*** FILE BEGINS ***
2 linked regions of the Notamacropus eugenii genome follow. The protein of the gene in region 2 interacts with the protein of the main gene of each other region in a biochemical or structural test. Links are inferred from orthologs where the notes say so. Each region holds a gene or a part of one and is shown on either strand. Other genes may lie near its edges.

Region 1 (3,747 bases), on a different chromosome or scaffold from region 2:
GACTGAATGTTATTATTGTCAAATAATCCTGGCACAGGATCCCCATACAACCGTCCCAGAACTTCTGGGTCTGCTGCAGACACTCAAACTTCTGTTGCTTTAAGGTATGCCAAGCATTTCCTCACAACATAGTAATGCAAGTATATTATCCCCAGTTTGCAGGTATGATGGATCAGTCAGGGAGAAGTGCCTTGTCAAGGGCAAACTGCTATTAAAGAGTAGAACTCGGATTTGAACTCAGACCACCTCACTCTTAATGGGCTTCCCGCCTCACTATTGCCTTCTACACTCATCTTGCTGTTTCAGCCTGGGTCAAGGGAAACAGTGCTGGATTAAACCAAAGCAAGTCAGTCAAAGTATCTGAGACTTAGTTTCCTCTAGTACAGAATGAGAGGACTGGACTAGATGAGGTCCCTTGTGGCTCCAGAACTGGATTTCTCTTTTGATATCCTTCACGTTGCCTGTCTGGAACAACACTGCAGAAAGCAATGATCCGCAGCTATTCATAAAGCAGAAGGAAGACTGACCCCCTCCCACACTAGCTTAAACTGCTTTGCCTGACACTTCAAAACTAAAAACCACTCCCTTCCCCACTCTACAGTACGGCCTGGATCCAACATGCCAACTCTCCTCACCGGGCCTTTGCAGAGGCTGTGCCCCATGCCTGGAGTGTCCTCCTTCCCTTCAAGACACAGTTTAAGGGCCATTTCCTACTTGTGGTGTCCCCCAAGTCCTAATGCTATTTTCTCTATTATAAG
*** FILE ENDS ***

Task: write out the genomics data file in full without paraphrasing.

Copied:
2 linked regions of the Notamacropus eugenii genome follow. The protein of the gene in region 2 interacts with the protein of the main gene of each other region in a biochemical or structural test. Links are inferred from orthologs where the notes say so. Each region holds a gene or a part of one and is shown on either strand. Other genes may lie near its edges.

Region 1 (3,747 bases), on a different chromosome or scaffold from region 2:
GACTGAATGTTATTATTGTCAAATAATCCTGGCACAGGATCCCCATACAACCGTCCCAGAACTTCTGGGTCTGCTGCAGACACTCAAACTTCTGTTGCTTTAAGGTATGCCAAGCATTTCCTCACAACATAGTAATGCAAGTATATTATCCCCAGTTTGCAGGTATGATGGATCAGTCAGGGAGAAGTGCCTTGTCAAGGGCAAACTGCTATTAAAGAGTAGAACTCGGATTTGAACTCAGACCACCTCACTCTTAATGGGCTTCCCGCCTCACTATTGCCTTCTACACTCATCTTGCTGTTTCAGCCTGGGTCAAGGGAAACAGTGCTGGATTAAACCAAAGCAAGTCAGTCAAAGTATCTGAGACTTAGTTTCCTCTAGTACAGAATGAGAGGACTGGACTAGATGAGGTCCCTTGTGGCTCCAGAACTGGATTTCTCTTTTGATATCCTTCACGTTGCCTGTCTGGAACAACACTGCAGAAAGCAATGATCCGCAGCTATTCATAAAGCAGAAGGAAGACTGACCCCCTCCCACACTAGCTTAAACTGCTTTGCCTGACACTTCAAAACTAAAAACCACTCCCTTCCCCACTCTACAGTACGGCCTGGATCCAACATGCCAACTCTCCTCACCGGGCCTTTGCAGAGGCTGTGCCCCATGCCTGGAGTGTCCTCCTTCCCTTCAAGACACAGTTTAAGGGCCATTTCCTACTTGTGGTGTCCCCCAAGTCCTAATGCTATTTTCTCTATTATAAG